Wednesday, July 20, 2011

A Country Without Borders :: The Blame Game

Last night, my wife and I walked past a great barn of a building, an abandoned space lurking on the edge of a mall in our little seaside town. As I glanced inside at the vast and empty sales floor that used to be crowded with bookshelves, it sank in... my town had lost its bookstore and there was no longer a bookstore of appreciable size anywhere nearby.  A toll bridge and thirty-odd miles of interstate now stand between me and the nearest purveyor of new books.

The store closed back in February, but this new wave of melancholy was underlined by the fact that earlier that day, America had lost the rest of the chain, 300+ stores and over 11,000 employees, all in one go. And the sight of this massive ruin felt very much like a glimpse of a lost civilization.

The massive building still carries the large BORDERS sign that I still use as a landmark for giving directions to my home and some of my favorite restaurants. It is a massive piece of real estate, purpose-built for the sort of book barn concept that Borders personified, and I have no idea how the property manager is going to find a tenant to fill it.

A lot of ink and electrons have been expended in service of the idea that Borders' demise is a harbinger of doom for the "brick & mortar" bookstore. Even this particularly thoughtful paean for the lost from Daily Finance still asks: Do we still need brick & mortar bookstores? 

The remaining upper management continues to push a "blame the ineffable" narrative as the reason for the demise of the company, which is feeding the idea that physical bookstores are no longer a viable business. That may or may not be true, but Borders' demise should not be the model for that argument.

Back in February, I wrote about the decisions that led to this pass: treating books as groceries, handing Amazon its web site, diluting their own brand as a bookstore, mishandling labor disputes... This morning's Publishing Perspectives column carried that ball further downfield, dating their litany of missteps back to 2001's store-level management restructing that eliminated the role of "Community Coordinator" from the store hierarchy. While I might quibble on a few points, that piece was obviously written by or with the aid of a current or former Borders employee who watched it happen from the bookfloor, just as I did.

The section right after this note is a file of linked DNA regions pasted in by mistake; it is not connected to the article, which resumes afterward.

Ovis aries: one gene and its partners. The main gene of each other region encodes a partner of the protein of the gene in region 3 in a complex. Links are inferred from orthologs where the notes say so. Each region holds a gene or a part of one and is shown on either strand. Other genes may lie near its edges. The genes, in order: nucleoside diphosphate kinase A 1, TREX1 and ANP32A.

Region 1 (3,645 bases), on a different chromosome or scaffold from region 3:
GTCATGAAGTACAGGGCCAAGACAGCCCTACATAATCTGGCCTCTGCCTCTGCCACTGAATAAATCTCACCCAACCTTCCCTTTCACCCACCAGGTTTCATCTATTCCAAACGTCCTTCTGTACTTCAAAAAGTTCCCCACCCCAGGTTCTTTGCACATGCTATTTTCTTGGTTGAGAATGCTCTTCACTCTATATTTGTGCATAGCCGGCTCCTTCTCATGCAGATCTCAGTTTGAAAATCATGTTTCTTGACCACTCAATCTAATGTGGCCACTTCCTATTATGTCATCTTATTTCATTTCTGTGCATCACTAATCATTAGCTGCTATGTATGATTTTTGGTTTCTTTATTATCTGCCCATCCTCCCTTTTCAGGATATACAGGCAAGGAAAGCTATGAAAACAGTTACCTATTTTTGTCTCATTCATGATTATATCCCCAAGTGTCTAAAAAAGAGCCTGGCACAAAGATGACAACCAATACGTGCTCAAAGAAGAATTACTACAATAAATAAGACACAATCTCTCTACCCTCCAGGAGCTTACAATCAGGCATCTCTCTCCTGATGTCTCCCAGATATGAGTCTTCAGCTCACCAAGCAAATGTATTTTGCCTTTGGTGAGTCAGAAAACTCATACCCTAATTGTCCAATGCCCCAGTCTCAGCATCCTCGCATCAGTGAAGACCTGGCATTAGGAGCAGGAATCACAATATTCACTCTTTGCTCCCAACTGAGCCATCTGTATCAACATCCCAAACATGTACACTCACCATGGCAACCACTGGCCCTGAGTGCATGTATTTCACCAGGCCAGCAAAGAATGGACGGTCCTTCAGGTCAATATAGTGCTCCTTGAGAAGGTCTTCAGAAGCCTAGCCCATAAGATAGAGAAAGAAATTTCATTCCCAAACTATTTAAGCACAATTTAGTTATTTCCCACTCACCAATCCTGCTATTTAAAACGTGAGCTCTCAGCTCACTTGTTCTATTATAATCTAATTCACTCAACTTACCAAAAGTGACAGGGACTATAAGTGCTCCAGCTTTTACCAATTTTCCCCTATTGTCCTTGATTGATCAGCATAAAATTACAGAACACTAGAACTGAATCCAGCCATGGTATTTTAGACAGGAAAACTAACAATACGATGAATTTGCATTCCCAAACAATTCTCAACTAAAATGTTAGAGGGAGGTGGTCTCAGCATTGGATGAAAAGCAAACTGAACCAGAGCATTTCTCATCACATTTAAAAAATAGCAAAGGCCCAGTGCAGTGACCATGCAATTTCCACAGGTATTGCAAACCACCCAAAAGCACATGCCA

The loss of a major avenue for authors to reach readers is never a good thing. But on a hopeful note, in the wake of fallen empires, power tends to devolve to the local level. Bookstores as a concept remain viable for now. Independent bookstores will regain some lost ground and here's even some well-earned schadenfreude to be reveled in by those locals who outlasted the carpetbaggers. Alliances such as IndieBound are working to strengthen the independent model and the advent of Google Bookstores allow the Indies to get a piece of the digital pie.

As barn-sized buildings like the one in my town go dark across America. It's tempting to cast them as the monoliths of Ozymandius, haunting reminders of the hubris of the past, empty monuments to the fate of all empires. "My name is Ozymandias, King of Kings: Look on my works, ye mighty, and despair!" And as it was with Ozymandius, the blame lies squarely with those whose name hangs above.

Management wants to protect their reputations, and I get that. Spin it however you like, but trying to burn down the entire industry on your way out is reprehensible. Dark forces didn't align mysteriously to drive you out of business, it happened because your company zigged when it should have zagged. Try as you might, there's no interpretation of events at that company that doesn't end with the feeling that Borders made its bed and now they have to die in it.

The Buggywhip Defense League
riday, March 18, 2011

Beyond Borders -- The Borders Bankruptcy as Seen by this Former Bookseller
Wednesday, February 23, 2011


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Pages to Type is a blog about books, writing and literary culture (with the occasional digression into coffee and the care and feeding of giant robots).